Going through pregnancy and childbirth is a unique experience for all women as all births are different and everyone’s experience of labour and childbirth will vary; however one thing that is for sure for all women is that you will go through three stages of labour. These stages of labour are as follows:
• The first stage of labour involves the shortening and then the dilation of the cervix. It is also in the first stage of labour that your contractions begin, however they may be irregular and sporadic at first.
• The second stage of labour is often called the pushing stage, which is when the cervix becomes fully dilated and ends with the birth of your child.
• The third and final stage is when, the placenta detaches from the uterine wall and is expelled through the birth canal
In our society today women are constantly bombarded with images of labour and childbirth and all of these images have the same theme, which is agony. These images constantly show women screaming through the pain. As a nation we have been conditioned to fear childbirth despite the fact it is one of the most natural and rewarding things that we can go through.
With the right help and guidance childbirth should go smoothly and from the start of your labour through to the birth of your child you should be made to feel as comfortable as possible.
There are numerous ways in which you can help the process of childbirth such as pain control. When you are in labour you will be offered various types of pain relief; some women even decide before hand what pain relief, if any they want during the birth of their child. So just what pain relief is available to you during childbirth? The most common is gas and air; this can be used throughout your labour. Another common form of pain relief designed to make the birth that little bit easier is an epidural. This is provided by anaesthetists and involves placing a needle near the spinal cord in your lower back region.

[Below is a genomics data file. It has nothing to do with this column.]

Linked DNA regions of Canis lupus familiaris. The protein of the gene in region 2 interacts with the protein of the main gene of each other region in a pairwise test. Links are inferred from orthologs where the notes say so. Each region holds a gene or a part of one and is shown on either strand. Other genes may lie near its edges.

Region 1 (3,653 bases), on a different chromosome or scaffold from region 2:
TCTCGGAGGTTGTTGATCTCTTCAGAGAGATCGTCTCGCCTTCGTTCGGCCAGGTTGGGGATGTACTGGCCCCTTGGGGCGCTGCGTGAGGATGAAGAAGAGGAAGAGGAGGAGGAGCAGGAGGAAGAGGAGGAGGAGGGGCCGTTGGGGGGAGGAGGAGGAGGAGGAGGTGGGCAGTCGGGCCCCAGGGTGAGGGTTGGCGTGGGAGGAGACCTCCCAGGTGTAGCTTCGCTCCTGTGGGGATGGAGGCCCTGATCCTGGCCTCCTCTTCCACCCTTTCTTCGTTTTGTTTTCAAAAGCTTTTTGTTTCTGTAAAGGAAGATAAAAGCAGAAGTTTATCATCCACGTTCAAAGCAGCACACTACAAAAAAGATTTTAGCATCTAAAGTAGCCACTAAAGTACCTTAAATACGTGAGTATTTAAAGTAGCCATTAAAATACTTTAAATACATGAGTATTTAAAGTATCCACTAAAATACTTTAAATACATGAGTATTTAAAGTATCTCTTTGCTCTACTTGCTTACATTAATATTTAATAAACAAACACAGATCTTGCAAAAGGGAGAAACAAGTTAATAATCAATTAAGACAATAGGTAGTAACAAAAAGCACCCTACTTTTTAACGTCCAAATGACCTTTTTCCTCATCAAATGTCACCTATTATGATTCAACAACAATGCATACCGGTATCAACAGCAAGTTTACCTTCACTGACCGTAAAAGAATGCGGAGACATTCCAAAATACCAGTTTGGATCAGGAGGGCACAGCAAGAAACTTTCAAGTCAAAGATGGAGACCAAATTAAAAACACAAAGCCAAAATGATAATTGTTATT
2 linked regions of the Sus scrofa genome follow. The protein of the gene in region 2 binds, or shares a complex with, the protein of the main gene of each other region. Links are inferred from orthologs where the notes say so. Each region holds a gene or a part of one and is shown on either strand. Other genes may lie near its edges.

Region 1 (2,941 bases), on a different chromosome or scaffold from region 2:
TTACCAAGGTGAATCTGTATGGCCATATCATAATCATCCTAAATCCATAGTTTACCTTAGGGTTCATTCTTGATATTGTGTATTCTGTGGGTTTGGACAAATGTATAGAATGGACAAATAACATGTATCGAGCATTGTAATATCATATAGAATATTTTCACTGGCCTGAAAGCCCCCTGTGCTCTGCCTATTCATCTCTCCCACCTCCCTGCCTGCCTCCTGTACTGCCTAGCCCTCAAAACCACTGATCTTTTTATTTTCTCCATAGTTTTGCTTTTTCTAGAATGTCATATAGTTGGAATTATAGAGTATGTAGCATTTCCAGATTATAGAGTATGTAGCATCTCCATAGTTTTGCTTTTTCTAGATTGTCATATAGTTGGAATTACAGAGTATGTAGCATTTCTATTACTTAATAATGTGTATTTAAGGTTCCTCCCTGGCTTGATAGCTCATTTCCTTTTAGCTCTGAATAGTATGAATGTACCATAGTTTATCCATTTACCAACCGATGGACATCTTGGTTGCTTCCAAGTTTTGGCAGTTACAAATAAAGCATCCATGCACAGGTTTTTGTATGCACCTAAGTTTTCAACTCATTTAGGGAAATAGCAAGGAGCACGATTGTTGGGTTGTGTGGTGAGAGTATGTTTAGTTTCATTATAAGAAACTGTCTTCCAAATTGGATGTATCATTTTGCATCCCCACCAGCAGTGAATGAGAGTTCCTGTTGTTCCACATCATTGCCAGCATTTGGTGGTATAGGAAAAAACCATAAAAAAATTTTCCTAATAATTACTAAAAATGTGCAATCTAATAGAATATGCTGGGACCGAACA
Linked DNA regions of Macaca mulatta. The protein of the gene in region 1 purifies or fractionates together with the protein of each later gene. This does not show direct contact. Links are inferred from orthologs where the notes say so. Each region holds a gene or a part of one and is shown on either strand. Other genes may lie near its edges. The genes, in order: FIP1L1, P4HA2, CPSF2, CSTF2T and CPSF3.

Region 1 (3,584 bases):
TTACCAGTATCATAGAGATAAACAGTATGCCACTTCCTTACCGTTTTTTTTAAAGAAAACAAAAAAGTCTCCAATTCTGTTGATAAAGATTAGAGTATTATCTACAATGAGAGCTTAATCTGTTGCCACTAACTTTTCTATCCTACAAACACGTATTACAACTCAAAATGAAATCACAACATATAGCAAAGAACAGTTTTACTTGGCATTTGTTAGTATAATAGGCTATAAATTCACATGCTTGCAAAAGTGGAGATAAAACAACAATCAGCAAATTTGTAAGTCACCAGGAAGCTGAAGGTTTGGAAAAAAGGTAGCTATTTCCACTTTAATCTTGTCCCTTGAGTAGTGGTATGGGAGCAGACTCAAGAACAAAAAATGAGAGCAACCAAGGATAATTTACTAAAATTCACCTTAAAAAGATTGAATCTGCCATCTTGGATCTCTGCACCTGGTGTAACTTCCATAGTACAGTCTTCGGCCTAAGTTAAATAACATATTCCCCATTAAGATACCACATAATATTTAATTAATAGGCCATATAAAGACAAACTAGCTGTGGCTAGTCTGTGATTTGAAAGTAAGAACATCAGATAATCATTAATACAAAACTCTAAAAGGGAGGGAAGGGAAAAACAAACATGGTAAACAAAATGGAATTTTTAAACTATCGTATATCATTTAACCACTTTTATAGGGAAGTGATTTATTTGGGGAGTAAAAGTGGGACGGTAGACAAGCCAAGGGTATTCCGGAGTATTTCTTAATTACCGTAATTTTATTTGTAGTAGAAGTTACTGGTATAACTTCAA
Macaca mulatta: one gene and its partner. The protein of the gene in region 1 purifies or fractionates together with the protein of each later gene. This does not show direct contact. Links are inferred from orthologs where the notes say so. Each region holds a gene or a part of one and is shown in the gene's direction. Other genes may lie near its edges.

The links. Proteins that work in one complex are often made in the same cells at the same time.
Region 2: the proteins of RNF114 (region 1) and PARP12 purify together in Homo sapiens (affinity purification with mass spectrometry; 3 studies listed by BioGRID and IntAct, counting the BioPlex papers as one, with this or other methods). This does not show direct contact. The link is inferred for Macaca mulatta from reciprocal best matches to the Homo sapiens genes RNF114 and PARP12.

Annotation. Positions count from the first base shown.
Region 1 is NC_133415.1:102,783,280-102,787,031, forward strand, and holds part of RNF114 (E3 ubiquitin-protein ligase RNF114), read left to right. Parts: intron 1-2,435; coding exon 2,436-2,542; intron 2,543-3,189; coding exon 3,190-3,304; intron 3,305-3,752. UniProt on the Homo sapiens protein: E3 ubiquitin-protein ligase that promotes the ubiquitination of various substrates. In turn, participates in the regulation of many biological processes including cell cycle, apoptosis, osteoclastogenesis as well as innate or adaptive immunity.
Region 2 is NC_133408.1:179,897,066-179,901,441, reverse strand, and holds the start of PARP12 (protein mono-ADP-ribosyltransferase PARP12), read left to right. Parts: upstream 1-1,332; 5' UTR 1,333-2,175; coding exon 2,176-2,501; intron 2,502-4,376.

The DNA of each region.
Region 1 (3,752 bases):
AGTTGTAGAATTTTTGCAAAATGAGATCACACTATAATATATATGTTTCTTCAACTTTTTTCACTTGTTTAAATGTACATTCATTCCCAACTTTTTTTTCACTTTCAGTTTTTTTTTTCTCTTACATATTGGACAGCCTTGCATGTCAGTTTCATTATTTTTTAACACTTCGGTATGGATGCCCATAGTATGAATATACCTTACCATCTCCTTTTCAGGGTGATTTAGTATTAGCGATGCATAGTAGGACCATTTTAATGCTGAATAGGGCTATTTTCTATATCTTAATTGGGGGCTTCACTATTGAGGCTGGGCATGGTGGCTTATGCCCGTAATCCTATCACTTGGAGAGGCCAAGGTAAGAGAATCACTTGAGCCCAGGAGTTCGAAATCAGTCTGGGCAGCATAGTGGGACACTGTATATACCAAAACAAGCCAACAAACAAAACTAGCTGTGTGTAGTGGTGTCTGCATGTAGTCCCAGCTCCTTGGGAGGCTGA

The contractions that you experience during labour cause the baby’s head to be pressed down through the pelvis and against the inside of the cervix. This causes the cervix to stretch open (dilate) allowing the baby's head to pass through into the vagina and onwards into the outside world.
In some cases however you may have to have an emergency caesarean section. This is common if unexpected complications arise and the baby is suffering a lack of oxygen or if your labour is progressing slowly.
Many women facing the prospect of childbirth have countless questions regarding what is involved, hopefully we have answered some of those questions here but if you have some more that you would like answering please feel free to contact us here at Pregnancy Informer today and we will be happy to help in whatever way we can.
Childbirth Advice and Information from Pregnancy Informer - Pregnancy And Birth
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